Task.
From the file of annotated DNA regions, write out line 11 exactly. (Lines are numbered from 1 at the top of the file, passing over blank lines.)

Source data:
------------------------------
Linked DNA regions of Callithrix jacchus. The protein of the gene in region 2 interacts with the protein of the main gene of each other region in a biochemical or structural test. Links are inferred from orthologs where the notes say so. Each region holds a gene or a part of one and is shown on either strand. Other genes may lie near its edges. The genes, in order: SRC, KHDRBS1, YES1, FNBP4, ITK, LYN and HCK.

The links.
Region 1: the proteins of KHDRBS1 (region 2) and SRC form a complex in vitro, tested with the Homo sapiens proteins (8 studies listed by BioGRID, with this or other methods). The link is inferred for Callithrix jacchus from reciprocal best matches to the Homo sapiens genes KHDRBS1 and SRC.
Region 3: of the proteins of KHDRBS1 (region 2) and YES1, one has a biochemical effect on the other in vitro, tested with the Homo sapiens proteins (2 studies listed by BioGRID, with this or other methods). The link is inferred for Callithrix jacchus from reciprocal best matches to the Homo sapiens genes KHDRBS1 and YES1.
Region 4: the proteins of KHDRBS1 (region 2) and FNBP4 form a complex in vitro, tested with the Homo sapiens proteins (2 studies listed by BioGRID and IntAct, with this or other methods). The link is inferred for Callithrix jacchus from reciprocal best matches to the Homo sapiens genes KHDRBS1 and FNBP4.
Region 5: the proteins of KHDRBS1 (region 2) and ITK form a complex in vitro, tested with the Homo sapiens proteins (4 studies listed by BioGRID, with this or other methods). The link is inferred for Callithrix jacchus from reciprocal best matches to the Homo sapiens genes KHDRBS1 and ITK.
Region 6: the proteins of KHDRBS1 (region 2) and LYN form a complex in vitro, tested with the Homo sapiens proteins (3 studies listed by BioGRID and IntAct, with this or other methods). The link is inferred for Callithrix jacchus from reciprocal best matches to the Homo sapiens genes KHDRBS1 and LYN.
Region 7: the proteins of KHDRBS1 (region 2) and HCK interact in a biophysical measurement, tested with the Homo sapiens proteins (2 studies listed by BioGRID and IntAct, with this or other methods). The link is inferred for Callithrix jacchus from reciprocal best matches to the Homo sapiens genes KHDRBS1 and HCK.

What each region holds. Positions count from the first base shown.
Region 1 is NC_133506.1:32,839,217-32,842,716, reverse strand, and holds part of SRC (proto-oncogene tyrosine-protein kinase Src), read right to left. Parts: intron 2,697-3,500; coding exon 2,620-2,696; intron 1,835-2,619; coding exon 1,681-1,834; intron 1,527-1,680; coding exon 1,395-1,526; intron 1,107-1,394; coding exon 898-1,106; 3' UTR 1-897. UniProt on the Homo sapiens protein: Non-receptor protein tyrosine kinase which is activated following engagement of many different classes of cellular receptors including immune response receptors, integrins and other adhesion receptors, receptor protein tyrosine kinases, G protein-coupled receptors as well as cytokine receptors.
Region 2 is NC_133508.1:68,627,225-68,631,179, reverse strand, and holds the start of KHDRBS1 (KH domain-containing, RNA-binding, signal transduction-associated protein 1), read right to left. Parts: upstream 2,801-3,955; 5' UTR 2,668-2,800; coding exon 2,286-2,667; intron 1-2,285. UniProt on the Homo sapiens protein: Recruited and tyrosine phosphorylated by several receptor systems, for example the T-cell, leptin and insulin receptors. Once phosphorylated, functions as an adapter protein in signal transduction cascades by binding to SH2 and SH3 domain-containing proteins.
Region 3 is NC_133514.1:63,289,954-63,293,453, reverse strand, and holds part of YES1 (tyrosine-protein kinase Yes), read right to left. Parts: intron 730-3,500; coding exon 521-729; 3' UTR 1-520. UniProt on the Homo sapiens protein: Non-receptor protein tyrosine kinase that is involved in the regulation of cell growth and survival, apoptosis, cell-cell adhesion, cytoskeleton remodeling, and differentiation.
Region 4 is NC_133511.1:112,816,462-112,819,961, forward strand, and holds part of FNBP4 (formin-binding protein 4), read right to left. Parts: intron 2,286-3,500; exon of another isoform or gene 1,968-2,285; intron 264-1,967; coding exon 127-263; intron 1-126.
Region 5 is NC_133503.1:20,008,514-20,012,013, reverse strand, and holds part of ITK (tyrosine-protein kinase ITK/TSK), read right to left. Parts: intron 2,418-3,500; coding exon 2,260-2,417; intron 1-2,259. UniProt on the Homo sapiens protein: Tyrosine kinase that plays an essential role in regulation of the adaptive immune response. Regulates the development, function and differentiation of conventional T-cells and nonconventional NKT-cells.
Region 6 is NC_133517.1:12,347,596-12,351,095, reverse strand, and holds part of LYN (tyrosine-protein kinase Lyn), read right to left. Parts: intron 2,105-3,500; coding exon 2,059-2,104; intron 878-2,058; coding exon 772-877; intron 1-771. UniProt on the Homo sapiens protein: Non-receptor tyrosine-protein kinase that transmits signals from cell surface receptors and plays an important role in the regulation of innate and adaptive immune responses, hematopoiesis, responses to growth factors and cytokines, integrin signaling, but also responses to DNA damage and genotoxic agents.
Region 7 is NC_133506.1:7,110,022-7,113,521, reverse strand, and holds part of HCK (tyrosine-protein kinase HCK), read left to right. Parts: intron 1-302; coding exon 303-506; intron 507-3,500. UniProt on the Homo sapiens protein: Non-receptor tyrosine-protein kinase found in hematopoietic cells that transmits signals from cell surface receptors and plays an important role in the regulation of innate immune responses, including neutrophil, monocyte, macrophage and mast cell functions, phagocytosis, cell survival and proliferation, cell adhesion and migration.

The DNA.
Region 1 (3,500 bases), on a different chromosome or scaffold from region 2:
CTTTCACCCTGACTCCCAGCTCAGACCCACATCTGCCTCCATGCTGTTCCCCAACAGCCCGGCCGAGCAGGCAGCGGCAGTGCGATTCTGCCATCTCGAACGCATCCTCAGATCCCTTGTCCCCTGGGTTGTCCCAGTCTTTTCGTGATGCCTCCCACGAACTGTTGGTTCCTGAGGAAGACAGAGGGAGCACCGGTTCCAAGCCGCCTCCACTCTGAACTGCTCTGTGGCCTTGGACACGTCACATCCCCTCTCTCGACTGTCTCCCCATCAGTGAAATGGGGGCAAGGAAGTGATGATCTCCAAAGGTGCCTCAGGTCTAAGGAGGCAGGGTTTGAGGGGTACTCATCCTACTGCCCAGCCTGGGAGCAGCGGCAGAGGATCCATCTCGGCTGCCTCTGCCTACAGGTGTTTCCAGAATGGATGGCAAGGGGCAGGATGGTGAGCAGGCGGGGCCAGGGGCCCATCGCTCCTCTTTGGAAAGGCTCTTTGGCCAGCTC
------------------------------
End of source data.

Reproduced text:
Region 2 is NC_133508.1:68,627,225-68,631,179, reverse strand, and holds the start of KHDRBS1 (KH domain-containing, RNA-binding, signal transduction-associated protein 1), read right to left. Parts: upstream 2,801-3,955; 5' UTR 2,668-2,800; coding exon 2,286-2,667; intron 1-2,285. UniProt on the Homo sapiens protein: Recruited and tyrosine phosphorylated by several receptor systems, for example the T-cell, leptin and insulin receptors. Once phosphorylated, functions as an adapter protein in signal transduction cascades by binding to SH2 and SH3 domain-containing proteins.